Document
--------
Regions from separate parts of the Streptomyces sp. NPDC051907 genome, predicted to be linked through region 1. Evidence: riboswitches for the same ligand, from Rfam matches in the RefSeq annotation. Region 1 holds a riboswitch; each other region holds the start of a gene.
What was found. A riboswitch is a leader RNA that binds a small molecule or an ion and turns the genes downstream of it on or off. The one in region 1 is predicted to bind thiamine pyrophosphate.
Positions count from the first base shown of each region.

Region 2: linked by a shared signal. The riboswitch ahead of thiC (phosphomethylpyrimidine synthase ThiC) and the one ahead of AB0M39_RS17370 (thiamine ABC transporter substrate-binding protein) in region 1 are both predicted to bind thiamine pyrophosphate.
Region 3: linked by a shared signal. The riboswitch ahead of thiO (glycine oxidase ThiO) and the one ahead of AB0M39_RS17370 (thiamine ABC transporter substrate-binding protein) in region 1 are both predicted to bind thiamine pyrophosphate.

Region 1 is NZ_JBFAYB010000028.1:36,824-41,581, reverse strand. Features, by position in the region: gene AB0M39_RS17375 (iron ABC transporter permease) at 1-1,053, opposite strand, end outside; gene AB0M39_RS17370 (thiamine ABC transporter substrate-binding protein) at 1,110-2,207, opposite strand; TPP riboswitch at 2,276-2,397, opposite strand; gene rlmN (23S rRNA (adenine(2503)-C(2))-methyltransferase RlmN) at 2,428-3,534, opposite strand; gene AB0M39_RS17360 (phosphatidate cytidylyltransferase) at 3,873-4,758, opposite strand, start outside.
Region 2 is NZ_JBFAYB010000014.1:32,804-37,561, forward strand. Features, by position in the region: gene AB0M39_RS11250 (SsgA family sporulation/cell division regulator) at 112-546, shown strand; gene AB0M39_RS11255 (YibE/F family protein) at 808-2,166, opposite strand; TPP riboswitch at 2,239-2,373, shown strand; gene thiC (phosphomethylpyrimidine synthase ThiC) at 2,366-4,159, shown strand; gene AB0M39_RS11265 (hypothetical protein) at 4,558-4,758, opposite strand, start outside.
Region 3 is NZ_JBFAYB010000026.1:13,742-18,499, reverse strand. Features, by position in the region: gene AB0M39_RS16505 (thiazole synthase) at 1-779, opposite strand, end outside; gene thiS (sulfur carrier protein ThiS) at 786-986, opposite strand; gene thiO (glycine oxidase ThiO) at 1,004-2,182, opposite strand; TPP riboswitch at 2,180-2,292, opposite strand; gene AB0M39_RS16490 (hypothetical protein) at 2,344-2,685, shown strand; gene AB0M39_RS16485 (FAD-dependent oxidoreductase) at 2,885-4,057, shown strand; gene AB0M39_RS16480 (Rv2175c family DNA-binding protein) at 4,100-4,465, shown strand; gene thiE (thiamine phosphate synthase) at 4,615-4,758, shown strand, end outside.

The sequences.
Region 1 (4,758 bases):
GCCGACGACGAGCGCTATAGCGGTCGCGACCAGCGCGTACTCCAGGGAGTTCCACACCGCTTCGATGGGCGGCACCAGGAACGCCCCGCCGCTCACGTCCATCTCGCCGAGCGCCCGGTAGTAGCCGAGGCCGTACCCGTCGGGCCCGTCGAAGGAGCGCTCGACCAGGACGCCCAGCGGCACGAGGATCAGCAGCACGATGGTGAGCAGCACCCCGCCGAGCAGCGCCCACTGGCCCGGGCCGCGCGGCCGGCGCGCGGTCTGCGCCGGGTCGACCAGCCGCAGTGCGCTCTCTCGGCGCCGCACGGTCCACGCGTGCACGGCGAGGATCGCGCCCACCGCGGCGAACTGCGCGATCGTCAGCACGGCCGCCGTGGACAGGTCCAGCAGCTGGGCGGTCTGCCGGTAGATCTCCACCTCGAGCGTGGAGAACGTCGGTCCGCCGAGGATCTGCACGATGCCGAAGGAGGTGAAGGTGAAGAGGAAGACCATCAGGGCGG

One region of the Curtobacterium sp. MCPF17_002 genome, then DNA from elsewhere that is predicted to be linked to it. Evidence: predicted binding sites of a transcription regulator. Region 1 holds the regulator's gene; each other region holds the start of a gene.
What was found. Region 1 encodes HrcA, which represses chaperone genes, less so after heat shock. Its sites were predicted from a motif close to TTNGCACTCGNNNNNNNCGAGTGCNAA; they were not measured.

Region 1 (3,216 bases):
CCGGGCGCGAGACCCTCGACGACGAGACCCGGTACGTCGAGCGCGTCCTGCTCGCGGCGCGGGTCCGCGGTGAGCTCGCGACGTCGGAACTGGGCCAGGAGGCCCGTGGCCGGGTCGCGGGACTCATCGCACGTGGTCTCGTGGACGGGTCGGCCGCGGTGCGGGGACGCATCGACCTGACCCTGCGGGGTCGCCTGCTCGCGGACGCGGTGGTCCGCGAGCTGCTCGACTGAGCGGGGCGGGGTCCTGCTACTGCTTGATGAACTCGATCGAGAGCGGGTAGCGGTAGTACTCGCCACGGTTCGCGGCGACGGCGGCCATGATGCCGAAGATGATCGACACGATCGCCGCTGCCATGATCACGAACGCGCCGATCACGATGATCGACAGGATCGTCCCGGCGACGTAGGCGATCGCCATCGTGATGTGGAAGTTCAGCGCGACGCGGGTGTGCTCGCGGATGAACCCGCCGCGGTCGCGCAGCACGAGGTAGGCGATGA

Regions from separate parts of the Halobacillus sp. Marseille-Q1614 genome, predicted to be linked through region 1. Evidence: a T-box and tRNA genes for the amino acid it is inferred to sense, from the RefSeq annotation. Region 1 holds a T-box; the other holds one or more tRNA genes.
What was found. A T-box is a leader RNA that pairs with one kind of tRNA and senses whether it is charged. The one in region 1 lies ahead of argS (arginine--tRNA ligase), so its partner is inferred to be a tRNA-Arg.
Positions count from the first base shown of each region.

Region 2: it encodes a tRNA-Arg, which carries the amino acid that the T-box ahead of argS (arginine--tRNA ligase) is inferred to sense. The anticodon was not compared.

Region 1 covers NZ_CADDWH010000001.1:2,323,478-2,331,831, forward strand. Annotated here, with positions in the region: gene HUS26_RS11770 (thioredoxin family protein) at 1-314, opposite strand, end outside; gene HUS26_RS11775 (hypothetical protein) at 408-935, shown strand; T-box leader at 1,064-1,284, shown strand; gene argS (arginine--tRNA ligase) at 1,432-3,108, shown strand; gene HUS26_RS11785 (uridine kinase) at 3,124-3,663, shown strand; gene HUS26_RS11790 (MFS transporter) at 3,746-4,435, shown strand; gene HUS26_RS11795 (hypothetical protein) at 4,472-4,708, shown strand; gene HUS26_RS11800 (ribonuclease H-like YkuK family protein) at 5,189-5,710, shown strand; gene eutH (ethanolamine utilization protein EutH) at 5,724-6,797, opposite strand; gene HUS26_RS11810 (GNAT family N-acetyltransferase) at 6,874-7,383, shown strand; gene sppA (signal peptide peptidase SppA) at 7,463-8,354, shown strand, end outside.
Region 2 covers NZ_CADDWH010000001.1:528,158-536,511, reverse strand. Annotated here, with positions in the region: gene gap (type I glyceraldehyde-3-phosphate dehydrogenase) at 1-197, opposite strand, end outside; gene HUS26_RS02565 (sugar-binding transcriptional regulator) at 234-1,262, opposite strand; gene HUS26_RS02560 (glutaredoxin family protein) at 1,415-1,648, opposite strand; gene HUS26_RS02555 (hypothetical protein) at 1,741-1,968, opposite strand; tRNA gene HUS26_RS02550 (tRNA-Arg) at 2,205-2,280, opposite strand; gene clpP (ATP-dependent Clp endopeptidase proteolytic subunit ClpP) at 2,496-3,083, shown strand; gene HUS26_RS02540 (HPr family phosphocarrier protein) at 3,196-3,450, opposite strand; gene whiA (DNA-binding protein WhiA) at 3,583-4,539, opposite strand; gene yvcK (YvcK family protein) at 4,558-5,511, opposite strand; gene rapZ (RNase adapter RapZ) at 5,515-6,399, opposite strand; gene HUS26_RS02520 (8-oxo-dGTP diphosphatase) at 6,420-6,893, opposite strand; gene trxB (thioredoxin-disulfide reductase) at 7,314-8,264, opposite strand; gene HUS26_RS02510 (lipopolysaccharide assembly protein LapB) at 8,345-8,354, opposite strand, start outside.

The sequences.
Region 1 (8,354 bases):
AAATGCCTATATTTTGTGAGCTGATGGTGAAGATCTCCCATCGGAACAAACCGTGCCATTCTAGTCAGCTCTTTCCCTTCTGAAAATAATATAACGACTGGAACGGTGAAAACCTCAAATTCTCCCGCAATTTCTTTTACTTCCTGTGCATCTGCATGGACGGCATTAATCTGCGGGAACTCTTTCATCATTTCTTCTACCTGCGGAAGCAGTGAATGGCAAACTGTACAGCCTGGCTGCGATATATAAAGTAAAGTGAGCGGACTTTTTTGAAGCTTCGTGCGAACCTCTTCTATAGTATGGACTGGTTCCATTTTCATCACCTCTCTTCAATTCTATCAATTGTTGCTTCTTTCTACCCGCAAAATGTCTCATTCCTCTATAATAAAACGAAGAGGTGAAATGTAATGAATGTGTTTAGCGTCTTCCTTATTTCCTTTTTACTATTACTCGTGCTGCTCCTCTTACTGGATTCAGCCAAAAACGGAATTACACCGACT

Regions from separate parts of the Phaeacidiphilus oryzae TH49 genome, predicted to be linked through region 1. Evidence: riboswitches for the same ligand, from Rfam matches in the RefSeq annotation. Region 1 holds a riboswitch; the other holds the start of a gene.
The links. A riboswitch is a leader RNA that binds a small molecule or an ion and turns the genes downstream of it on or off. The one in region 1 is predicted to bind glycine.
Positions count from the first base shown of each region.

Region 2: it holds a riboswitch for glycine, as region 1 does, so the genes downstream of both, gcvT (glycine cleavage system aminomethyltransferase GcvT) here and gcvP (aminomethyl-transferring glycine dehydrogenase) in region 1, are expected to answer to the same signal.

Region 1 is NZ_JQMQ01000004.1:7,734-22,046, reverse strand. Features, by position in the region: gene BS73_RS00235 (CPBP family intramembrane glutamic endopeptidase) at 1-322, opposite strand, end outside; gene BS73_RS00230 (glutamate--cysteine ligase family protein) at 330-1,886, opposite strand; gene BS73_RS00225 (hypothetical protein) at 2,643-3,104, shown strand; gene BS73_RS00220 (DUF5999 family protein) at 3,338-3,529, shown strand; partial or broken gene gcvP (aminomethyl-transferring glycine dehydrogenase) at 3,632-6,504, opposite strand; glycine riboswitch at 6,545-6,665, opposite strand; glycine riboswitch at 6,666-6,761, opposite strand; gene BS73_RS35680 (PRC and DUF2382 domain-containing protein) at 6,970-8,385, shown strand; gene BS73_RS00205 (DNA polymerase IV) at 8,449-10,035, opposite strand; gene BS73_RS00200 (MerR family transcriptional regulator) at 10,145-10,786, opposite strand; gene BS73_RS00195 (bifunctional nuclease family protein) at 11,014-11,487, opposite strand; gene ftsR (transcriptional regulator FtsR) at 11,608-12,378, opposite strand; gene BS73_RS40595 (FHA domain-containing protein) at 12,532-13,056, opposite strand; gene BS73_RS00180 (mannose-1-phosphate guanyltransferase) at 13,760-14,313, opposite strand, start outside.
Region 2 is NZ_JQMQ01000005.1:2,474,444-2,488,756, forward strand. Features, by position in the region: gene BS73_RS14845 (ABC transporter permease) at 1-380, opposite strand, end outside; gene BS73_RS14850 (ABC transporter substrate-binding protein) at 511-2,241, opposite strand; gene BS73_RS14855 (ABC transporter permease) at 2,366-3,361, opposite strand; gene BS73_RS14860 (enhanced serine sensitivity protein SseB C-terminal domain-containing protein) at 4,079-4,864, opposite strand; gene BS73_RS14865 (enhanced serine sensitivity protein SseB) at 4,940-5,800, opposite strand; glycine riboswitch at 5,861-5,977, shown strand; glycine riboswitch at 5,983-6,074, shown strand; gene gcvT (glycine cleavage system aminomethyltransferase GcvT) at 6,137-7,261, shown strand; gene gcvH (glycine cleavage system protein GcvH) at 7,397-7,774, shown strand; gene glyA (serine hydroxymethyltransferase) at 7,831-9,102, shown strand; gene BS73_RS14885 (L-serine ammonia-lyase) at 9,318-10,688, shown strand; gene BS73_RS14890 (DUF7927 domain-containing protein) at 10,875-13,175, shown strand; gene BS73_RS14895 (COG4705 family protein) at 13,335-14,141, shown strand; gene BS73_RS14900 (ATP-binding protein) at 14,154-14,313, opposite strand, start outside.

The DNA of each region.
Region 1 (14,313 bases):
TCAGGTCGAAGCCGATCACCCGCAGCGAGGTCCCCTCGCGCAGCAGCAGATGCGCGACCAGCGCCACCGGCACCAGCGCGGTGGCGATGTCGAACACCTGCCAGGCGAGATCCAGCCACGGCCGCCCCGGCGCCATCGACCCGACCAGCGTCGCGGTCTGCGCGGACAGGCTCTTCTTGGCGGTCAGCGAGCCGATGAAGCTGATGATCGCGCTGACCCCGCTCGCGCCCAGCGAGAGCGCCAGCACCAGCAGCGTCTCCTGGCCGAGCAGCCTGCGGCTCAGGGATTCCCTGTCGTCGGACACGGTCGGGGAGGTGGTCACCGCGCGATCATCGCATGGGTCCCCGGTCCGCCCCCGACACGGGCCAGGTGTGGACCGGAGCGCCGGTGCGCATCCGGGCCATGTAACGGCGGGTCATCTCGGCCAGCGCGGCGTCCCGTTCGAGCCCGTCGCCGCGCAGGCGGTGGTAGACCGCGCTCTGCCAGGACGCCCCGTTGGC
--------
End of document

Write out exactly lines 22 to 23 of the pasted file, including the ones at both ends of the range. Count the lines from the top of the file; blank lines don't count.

The sequences.
Region 1 (8,354 bases):